reconcile

  • 1 reconcile — rec‧on‧cile [ˈrekənsaɪl] verb [transitive] ACCOUNTING to make two accounts or statements agree or add up to the same total: • This hurried attempt to reconcile the books was a mistake. * * * reconcile UK US /ˈrekənsaɪl/ verb [I or T] ► ACCOUNTING …

    Financial and business terms

  • 2 Reconcile — Rec on*cile ( s?l ), v. t. [imp. & p. p. {Reconciled} ( s?ld ); p. pr. & vb. n. {Reconciling}.] [F. r[ e]concilier, L. reconciliare; pref. re re + conciliare to bring together, to unite. See {Conciliate}.] 1. To cause to be friendly again; to… …

    The Collaborative International Dictionary of English

  • 3 reconcile — rec·on·cile / re kən ˌsīl/ vb ciled, cil·ing vt 1 a: to restore to harmony reconciled the parties reconciled the marriage b: to bring to resolution …

    Law dictionary

  • 4 reconcile to — [phrasal verb] reconcile (someone) to (something) : to cause (someone) to accept (something unpleasant) He eventually became reconciled to his position in life. I reconciled myself to the loss. • • • Main Entry: ↑ …

    Useful english dictionary

  • 5 reconcile — [v1] make peace; adjust accommodate, accord, accustom, appease, arbitrate, arrange, assuage, attune, bring together, bring to terms, bury the hatchet*, come together, compose, conciliate, conform, cool*, coordinate, fit, fix up, get together on,… …

    New thesaurus

  • 6 reconcile — ► VERB 1) restore friendly relations between. 2) make or show to be compatible. 3) (reconcile to) make (someone) accept (a disagreeable thing). DERIVATIVES reconcilable adjective reconciliation noun. ORIGIN …

    English terms dictionary

  • 7 Reconcile — Rec on*cile , v. i. To become reconciled. [Obs.] [1913 Webster] …

    The Collaborative International Dictionary of English

  • 8 reconcile — (v.) c.1300, of persons, from L. reconcilare to bring together again, from re again (see RE (Cf. re )) + concilare make friendly (see CONCILIATE (Cf. conciliate)). Reflexive sense is recorded from 1530s. Meaning to make (discordant facts or… …

    Etymology dictionary

  • 9 reconcile — conform, accommodate, adjust, *adapt Analogous words: harmonize, accord, square, *agree: *correct, rectify, amend, revise …

    New Dictionary of Synonyms

  • 10 reconcile — [rek′ən sīl΄] vt. reconciled, reconciling [ME reconsilen < OFr reconcilier < L reconciliare: see RE & CONCILIATE] 1. to make friendly again or win over to a friendly attitude 2. to settle (a quarrel, difference, etc.) 3. to make (arguments …

    English World dictionary

  • 11 reconcile — UK [ˈrekənsaɪl] / US [ˈrekənˌsaɪl] verb Word forms reconcile : present tense I/you/we/they reconcile he/she/it reconciles present participle reconciling past tense reconciled past participle reconciled 1) [transitive] to find a way to make ideas …

    English dictionary

  • 12 reconcile — v. 1) (D; refl., tr.) to reconcile to (he had to reconcile himself to his fate) 2) (D; tr.) to reconcile with (we tried to reconcile her with her family; to reconcile a checkbook with a bank statement) * * * [ rekənsaɪl] (D;refl.,tr.) to… …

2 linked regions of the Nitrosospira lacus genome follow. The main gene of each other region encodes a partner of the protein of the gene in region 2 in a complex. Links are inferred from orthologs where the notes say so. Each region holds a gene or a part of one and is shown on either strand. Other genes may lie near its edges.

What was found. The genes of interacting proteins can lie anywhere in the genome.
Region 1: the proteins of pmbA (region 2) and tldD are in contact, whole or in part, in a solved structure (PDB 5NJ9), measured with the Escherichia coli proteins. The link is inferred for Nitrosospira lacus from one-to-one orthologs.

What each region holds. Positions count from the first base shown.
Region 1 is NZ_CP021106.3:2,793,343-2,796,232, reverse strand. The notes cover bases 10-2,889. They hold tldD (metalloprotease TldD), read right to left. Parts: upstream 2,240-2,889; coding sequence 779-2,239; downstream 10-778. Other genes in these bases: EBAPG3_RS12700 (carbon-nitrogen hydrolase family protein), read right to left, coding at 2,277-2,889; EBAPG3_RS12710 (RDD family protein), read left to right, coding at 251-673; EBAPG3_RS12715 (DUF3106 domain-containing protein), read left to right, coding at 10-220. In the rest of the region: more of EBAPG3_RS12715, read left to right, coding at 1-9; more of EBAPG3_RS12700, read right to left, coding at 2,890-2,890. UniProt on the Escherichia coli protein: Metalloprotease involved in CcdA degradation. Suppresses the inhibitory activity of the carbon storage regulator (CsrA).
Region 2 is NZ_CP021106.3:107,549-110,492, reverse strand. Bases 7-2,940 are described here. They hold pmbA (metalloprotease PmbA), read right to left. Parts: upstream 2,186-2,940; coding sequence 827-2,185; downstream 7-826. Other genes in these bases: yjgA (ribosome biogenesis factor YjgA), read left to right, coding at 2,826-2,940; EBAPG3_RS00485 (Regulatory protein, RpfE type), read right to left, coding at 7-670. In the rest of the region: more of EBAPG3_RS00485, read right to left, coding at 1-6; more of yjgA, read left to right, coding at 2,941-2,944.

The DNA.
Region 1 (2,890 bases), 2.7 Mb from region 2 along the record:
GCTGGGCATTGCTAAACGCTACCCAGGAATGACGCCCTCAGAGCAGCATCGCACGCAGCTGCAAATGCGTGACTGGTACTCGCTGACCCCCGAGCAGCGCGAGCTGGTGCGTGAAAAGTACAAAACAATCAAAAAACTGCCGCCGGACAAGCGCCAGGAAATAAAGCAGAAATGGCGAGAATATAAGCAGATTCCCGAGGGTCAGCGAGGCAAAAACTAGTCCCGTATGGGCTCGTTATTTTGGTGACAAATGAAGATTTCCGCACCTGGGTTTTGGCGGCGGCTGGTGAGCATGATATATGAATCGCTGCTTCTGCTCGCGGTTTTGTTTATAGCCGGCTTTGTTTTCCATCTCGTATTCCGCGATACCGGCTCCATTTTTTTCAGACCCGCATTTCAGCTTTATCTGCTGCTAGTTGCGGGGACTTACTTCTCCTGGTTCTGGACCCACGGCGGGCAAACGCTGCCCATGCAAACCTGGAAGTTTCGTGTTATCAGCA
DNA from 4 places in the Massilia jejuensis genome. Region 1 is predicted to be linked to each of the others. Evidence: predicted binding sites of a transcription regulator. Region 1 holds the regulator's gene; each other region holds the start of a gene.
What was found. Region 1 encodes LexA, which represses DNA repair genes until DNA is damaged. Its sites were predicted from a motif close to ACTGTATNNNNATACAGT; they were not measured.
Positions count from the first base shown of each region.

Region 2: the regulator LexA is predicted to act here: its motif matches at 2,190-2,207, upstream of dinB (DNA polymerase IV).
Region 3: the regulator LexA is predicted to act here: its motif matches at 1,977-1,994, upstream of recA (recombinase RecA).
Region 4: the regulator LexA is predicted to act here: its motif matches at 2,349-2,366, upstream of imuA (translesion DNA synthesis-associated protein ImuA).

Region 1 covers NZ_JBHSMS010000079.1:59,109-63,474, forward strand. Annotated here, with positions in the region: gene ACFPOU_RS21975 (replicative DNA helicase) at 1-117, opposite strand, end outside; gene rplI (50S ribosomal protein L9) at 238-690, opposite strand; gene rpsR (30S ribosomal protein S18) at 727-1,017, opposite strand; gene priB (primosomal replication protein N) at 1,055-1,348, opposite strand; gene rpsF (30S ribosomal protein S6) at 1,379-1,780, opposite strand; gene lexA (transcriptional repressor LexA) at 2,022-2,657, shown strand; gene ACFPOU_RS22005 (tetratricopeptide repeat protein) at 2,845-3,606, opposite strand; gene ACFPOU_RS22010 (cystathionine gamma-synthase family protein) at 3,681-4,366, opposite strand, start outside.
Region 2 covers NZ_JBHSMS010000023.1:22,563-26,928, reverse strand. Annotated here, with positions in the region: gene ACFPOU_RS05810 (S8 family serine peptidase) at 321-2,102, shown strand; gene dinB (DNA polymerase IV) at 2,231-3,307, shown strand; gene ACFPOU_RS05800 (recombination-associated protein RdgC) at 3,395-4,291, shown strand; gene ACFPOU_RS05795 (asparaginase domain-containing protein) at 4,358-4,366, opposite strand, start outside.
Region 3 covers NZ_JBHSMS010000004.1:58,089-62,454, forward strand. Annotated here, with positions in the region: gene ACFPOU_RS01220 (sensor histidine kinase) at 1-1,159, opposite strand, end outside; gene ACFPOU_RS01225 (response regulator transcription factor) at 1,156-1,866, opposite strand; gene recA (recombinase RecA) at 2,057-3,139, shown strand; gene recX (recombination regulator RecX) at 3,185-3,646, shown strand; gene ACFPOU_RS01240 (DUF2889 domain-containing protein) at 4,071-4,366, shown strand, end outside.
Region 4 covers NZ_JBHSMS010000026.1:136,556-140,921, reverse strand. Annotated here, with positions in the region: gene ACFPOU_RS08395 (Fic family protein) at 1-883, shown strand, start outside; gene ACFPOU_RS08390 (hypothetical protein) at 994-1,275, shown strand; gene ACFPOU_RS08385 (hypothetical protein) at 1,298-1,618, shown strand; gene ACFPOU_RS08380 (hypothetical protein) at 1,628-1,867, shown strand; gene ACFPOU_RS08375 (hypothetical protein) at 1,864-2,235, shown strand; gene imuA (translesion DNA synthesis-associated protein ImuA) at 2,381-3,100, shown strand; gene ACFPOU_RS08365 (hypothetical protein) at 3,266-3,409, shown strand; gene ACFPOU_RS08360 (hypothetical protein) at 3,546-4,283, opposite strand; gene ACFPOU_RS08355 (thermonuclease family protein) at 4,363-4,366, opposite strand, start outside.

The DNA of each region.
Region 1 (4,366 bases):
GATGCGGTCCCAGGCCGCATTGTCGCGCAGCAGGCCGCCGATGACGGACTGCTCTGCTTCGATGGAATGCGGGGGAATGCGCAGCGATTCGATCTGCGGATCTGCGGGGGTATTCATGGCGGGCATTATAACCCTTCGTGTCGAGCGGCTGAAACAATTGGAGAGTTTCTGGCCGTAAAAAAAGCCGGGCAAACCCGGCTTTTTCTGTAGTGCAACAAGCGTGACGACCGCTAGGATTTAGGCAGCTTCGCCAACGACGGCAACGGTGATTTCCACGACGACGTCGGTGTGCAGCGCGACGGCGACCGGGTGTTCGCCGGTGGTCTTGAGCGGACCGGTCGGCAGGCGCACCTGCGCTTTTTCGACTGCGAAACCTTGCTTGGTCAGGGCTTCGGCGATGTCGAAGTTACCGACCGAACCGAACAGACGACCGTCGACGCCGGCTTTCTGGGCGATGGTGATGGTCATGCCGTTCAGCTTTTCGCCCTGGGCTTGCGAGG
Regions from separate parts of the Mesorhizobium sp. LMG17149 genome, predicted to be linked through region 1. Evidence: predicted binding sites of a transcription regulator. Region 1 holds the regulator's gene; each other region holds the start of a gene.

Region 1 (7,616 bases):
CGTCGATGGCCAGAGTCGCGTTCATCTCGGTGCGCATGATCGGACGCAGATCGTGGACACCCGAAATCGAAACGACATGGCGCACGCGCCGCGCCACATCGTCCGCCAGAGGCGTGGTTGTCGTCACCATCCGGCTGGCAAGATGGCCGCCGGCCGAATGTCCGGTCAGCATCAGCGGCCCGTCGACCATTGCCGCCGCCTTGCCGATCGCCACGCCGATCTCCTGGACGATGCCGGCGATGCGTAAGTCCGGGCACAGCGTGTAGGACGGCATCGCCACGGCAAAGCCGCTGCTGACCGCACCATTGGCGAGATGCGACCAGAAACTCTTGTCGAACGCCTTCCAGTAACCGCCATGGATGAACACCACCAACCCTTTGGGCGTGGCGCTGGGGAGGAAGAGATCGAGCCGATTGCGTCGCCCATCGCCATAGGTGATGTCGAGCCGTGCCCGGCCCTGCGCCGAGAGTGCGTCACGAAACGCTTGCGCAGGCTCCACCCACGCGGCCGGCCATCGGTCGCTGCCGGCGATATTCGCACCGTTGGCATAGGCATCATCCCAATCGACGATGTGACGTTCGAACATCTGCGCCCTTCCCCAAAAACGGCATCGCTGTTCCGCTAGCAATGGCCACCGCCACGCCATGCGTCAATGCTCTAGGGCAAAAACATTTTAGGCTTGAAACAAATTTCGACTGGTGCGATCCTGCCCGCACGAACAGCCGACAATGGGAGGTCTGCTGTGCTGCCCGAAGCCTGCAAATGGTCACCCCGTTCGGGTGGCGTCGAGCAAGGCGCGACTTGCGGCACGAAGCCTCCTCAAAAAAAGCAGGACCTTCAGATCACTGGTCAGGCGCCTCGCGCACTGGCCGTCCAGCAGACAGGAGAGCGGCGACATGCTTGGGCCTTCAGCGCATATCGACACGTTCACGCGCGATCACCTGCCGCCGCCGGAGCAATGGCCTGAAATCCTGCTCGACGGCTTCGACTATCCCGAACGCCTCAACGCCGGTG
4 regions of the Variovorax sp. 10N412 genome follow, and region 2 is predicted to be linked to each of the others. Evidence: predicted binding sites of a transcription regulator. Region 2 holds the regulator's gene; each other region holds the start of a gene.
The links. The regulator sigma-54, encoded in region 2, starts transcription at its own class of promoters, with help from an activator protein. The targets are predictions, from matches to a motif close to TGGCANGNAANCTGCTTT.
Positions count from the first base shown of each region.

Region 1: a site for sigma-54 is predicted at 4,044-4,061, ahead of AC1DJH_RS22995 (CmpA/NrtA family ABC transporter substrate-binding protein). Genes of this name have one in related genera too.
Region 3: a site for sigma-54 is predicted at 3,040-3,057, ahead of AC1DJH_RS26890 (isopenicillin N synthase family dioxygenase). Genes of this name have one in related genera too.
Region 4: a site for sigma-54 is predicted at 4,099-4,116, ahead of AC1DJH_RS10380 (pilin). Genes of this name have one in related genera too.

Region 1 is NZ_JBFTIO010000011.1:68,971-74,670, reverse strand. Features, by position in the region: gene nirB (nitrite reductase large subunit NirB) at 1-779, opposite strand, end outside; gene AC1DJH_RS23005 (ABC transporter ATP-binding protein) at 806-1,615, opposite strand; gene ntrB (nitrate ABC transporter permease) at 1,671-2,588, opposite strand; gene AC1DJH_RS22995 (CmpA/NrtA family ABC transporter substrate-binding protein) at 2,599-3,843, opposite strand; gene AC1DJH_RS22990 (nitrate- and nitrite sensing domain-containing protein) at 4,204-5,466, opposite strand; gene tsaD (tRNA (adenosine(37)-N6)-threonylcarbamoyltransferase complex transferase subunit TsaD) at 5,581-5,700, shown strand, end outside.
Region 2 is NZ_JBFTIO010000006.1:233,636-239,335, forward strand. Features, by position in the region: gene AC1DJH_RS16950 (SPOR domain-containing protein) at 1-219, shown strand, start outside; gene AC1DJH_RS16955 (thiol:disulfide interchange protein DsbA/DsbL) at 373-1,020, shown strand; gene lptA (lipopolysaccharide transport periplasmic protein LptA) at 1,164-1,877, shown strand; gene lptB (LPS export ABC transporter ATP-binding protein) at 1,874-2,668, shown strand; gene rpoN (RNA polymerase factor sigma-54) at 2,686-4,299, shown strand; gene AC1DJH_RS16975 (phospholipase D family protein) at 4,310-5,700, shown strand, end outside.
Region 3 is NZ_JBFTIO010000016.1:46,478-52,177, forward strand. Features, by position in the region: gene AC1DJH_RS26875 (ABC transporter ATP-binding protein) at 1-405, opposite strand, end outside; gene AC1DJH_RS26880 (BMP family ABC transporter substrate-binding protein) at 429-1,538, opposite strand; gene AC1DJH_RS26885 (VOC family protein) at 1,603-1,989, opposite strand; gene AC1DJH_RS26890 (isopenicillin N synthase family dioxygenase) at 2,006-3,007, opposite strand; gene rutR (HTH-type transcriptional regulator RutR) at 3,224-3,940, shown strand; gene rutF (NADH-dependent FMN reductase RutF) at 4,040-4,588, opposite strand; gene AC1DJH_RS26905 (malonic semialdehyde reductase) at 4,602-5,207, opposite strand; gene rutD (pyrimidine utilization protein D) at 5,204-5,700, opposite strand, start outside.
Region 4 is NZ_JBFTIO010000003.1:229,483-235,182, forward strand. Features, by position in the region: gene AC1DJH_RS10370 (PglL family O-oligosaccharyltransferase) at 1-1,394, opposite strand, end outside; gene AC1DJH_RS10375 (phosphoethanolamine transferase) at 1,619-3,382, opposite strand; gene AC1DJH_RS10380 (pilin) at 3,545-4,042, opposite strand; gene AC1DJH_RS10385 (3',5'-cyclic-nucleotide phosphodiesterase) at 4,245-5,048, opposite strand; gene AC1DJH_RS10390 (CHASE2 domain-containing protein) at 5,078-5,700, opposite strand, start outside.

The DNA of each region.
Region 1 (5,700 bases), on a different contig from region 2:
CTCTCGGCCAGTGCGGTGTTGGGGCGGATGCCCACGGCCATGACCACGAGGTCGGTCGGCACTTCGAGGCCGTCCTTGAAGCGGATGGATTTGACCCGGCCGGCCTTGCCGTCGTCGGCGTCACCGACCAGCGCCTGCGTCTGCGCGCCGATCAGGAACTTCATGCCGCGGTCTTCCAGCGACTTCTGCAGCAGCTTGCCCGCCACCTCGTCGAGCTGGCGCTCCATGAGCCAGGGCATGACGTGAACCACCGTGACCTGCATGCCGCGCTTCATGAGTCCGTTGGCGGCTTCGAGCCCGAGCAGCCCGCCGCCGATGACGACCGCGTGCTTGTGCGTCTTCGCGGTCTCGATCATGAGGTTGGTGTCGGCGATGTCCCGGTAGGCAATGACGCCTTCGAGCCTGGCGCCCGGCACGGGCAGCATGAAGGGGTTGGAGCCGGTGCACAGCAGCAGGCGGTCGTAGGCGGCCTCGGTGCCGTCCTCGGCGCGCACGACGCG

Combinatory dictionary

  • 13 reconcile — rec|on|cile [ rekən,saıl ] verb 1. ) intransitive or transitive if you reconcile two people or groups or they reconcile, they become friendly again after a disagreement: The couple has been making every effort to reconcile. Foreign mediators have …

    Usage of the words and phrases in modern English

  • 14 reconcile — rec|on|cile [ˈrekənsaıl] v [Date: 1300 1400; : French; Origin: réconcilier, from Latin conciliare; CONCILIATE] 1.) [T] if you reconcile two ideas, situations, or facts, you find a way in which they can both be true or acceptable ▪ The possibility …

    Dictionary of contemporary English

  • 15 reconcile — [[t]re̱kənsaɪl[/t]] reconciles, reconciling, reconciled 1) VERB If you reconcile two beliefs, facts, or demands that seem to be opposed or completely different, you find a way in which they can both be true or both be successful. [V pl n] It s… …

    English dictionary

  • 16 reconcile — verb 1 (T) if you reconcile two ideas, situations, or facts you accept or show that they can exist together and are not directly opposed to each other: reconcile sth with sth: She could never reconcile his violent temper with his pacifist ideals …

    Longman dictionary of contemporary English

  • 17 reconcile — 01. It is difficult to [reconcile] his religious beliefs with his playboy lifestyle. 02. It can be difficult for many parents to [reconcile] the demands of a career and a family. 03. The union is working with administrators in an attempt to… …

    Grammatical examples in English

  • 18 reconcile — [ˈrekənˌsaɪl] verb 1) [T] to make things that are opposed to each other capable of existing together We can t reconcile the two versions of what happened.[/ex] 2) [I/T] if you reconcile two people or groups, or if they reconcile, they become… …

    Dictionary for writing and speaking English

  • 19 reconcile — /ˈrɛkənsaɪl / (say rekuhnsuyl) verb (t) (reconciled, reconciling) 1. to bring into agreement or harmony; make compatible or consistent: to reconcile differing statements. 2. to win over to friendliness: to reconcile a hostile person. 3. to… …

    Australian English dictionary

  • 20 reconcile — reconcilement, n. reconciler, n. reconcilingly, adv. /rek euhn suyl /, v., reconciled, reconciling. v.t. 1. to cause (a person) to accept or be resigned to something not desired: He was reconciled to his fate. 2. to win over to friendliness;… …

    Universalium


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